Your guitar is in tune... your equipment, if you need it, is plugged in and turned on. But, it's not quite time to start.
The next guitar practice advice step? Loosen-up your hands a bit.
I have three exercises that I do. There's nothing special about them: Wiggle your fingers around a bit, then bend each finger independently. Flick your fingers out several times. Flop your hands gently back and forth at the wrists... Repeat until your fingers and wrists are loose.
Then... Pick some. Strum some. Start with familiar exercises, scales, or songs. You can use the time to refine your technique on these familiar items, but the key is to warm up your fingers, hands and arms.
Tackle The Hard Stuff Slowly
Anything new should be played slowly.
You may need to pause to move your hand from one chord to the next... or from one note to the next. That's OK. Remember, that's what practice is for! It's more important that you play correctly, than quickly.
What if you get frustrated by how slowly you move from one chord to another? I had this problem, and the guitar practice advice I got was to repeat it twenty or thirty, or fifty times... Eventually the movement will feel natural as you develop muscle memory. I once spent about 20 minutes playing a C-chord then an F-chord, then the C-chord... over and over... but now I can quickly move from the C to the F. Repetition helps. It's guitar practice advice I can personally vouch for!
Are you ready for a challenge with material you already know? Pull out a metronome and let it set the pace. It's amazing how much harder it is to play a song to a steady beat, rather than playing at your own pace.
Here's a guitar practice advice warning... Any time your hands start to hurt, it's time to move on to something new. Don't allow yourself to become injured. If you need to stop... stop.
Break New or Hard Material Into Segments
Rather than trying to play a new song, or a new scale, begin with only a portion of it.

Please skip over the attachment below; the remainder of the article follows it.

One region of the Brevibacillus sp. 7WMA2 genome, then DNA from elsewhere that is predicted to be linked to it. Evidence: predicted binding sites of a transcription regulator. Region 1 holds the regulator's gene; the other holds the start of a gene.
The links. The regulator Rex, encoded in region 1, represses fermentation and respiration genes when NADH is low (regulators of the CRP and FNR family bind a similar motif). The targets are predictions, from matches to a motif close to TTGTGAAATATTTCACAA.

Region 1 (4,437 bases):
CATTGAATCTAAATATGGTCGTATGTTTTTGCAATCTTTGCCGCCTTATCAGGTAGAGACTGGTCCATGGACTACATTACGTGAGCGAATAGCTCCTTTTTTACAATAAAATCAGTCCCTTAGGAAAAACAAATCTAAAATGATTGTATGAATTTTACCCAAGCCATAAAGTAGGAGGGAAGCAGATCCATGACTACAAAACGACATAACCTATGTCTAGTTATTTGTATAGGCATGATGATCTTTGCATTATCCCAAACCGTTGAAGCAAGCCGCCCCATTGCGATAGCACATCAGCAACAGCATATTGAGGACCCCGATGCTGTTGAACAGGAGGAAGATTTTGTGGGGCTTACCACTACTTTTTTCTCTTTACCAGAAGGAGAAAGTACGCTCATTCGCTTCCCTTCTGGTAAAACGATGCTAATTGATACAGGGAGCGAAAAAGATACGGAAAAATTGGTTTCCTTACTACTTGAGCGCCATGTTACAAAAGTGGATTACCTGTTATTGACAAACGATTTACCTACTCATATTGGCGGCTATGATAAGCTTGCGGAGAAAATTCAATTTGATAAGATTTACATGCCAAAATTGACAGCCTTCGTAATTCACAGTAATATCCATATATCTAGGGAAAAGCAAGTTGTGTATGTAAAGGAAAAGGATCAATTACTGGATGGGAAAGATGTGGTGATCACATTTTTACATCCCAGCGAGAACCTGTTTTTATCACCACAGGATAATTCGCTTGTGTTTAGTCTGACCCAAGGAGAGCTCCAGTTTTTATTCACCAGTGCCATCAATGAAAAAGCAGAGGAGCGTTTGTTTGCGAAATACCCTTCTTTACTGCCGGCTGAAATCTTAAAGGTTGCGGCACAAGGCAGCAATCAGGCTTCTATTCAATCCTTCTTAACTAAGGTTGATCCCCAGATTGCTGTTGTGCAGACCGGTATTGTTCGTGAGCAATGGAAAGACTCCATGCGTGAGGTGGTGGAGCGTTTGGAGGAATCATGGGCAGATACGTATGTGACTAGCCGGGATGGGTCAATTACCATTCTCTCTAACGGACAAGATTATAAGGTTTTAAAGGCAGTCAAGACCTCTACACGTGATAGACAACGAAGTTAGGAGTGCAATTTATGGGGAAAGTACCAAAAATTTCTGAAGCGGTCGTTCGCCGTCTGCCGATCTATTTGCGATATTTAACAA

Learn the chorus of that new song. Then move on to the verse and the bridge.
Learn the first few notes of a scale, then learn the rest.
When I received this guitar practice advice, it made a world of difference. Suddenly difficult new pieces became manageable, achievable, rather than discouraging.
Have Some Fun!
Always finish with a smile on your face, looking forward to the next chance to practice.
Pull out your effects processor and try to discover new sounds. If you have a drum machine, turn it on and play along. Or, try playing a song that you know cold, but faster... or slower... or louder than normal. Slap on a capo and sing along!
Hopefully, after reading this guitar practice advice you will take the time to enjoy your guitar and reward yourself for what you've accomplished.
Clean your strings (or, if they need to be replaced, do so now) and wipe down the surface of your guitar. For additional maintenance tips, see my Guitar Maintenance page.
Finally, secure your guitar on a sturdy stand, or in it's case. Put all your other stuff away in your gear bag, or on the music stand shelf.
Earlier on this guitar practice advice page I made an analogy between athletes and guitarists. Now I'm going to adapt an idea originally preached by A.W. Tozer...
Avoid Rote behavior or you will fall into a Rut, and your abilities will Rot.
A few quick definitions:
- Rote - a mechanical or habitual repetition of something to be learned
- Rut - behavior that has become dull or unproductive
- Rot - is a process of decaying
Now, let's apply these definitions to this guitar practice advice topic.
Repeating the same set of exercises, or songs, over and over, just because we're supposed to - or we think we're supposes to - without any real meaning... without increased expectations... without any happy surprises, is a rote activity.
When we allow our practice time to be habitual repetition, we prevent joy and progress.
So... Change it up. If you plan to practice an hour each day, you don't have to sit down for an hour. Sit down for 20 minutes, then 40... or 30 and 30, or 10, 20, 5, and 25... Mix it up. Fewer sessions are better, to avoid having to warm up your hands over and over. Hey, guitar practice advice tips are no good if they don't work for you and your schedule!
Think about introducing new books, a new DVD, or a new toy. Ask your instructor to assign an exercise that addresses one specific problem you have. Find someone to practice with, or that you talk to about practice. It encourages you and introduces fresh ideas and techniques.
If you don't keep it meaningful, fresh, fun... you are headed for a Rut. Practice will be a drudgery. You will avoid the guitar as much as possible. You'd rather watch the grass grow than practice that stinking D-Harmonic scale one more stinking time!
Once the rut begins, you are headed for Rot... the loss of your skills.
It won't take long, either. One week of missing practice was enough for my instructor to notice that my fingering was a little off... that my frets were buzzing a little more... that my timing wasn't the same.
You work very hard to play the instrument. Reward yourself by finding ways to keep it fresh.
Take this guitar practice advice to heart: Don't let Rote exercises turn your practice time into a Rut, and Rot your skills!